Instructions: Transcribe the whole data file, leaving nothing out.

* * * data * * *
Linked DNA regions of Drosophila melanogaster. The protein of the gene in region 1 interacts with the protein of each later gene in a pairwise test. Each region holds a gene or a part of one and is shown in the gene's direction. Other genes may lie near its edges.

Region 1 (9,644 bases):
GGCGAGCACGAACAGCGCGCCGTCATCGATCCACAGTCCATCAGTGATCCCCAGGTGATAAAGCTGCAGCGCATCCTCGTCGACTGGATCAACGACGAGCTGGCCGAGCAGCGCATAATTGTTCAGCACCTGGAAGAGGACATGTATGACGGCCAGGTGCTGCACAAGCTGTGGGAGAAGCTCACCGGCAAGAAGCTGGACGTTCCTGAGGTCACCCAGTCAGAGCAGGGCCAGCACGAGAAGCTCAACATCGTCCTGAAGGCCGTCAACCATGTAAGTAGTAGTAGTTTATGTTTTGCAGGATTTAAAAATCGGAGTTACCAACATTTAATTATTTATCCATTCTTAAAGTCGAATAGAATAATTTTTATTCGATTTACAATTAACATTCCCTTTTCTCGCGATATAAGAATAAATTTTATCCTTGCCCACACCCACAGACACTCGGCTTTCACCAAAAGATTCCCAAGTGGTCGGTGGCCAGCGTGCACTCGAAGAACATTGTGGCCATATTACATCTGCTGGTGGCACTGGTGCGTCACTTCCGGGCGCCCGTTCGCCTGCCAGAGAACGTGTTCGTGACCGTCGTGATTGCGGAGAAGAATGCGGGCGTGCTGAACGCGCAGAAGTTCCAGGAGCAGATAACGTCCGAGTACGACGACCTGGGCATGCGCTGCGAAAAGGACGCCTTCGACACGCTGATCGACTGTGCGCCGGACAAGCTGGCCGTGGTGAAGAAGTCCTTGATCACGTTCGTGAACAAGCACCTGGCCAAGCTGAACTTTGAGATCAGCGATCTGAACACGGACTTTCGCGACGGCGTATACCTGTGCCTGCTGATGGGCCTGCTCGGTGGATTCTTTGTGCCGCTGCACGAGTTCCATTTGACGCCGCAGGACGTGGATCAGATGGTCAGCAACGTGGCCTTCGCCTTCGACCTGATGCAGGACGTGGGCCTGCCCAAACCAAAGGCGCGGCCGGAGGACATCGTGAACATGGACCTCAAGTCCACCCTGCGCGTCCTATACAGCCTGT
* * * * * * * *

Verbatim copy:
Linked DNA regions of Drosophila melanogaster. The protein of the gene in region 1 interacts with the protein of each later gene in a pairwise test. Each region holds a gene or a part of one and is shown in the gene's direction. Other genes may lie near its edges.

Region 1 (9,644 bases):
GGCGAGCACGAACAGCGCGCCGTCATCGATCCACAGTCCATCAGTGATCCCCAGGTGATAAAGCTGCAGCGCATCCTCGTCGACTGGATCAACGACGAGCTGGCCGAGCAGCGCATAATTGTTCAGCACCTGGAAGAGGACATGTATGACGGCCAGGTGCTGCACAAGCTGTGGGAGAAGCTCACCGGCAAGAAGCTGGACGTTCCTGAGGTCACCCAGTCAGAGCAGGGCCAGCACGAGAAGCTCAACATCGTCCTGAAGGCCGTCAACCATGTAAGTAGTAGTAGTTTATGTTTTGCAGGATTTAAAAATCGGAGTTACCAACATTTAATTATTTATCCATTCTTAAAGTCGAATAGAATAATTTTTATTCGATTTACAATTAACATTCCCTTTTCTCGCGATATAAGAATAAATTTTATCCTTGCCCACACCCACAGACACTCGGCTTTCACCAAAAGATTCCCAAGTGGTCGGTGGCCAGCGTGCACTCGAAGAACATTGTGGCCATATTACATCTGCTGGTGGCACTGGTGCGTCACTTCCGGGCGCCCGTTCGCCTGCCAGAGAACGTGTTCGTGACCGTCGTGATTGCGGAGAAGAATGCGGGCGTGCTGAACGCGCAGAAGTTCCAGGAGCAGATAACGTCCGAGTACGACGACCTGGGCATGCGCTGCGAAAAGGACGCCTTCGACACGCTGATCGACTGTGCGCCGGACAAGCTGGCCGTGGTGAAGAAGTCCTTGATCACGTTCGTGAACAAGCACCTGGCCAAGCTGAACTTTGAGATCAGCGATCTGAACACGGACTTTCGCGACGGCGTATACCTGTGCCTGCTGATGGGCCTGCTCGGTGGATTCTTTGTGCCGCTGCACGAGTTCCATTTGACGCCGCAGGACGTGGATCAGATGGTCAGCAACGTGGCCTTCGCCTTCGACCTGATGCAGGACGTGGGCCTGCCCAAACCAAAGGCGCGGCCGGAGGACATCGTGAACATGGACCTCAAGTCCACCCTGCGCGTCCTATACAGCCTGT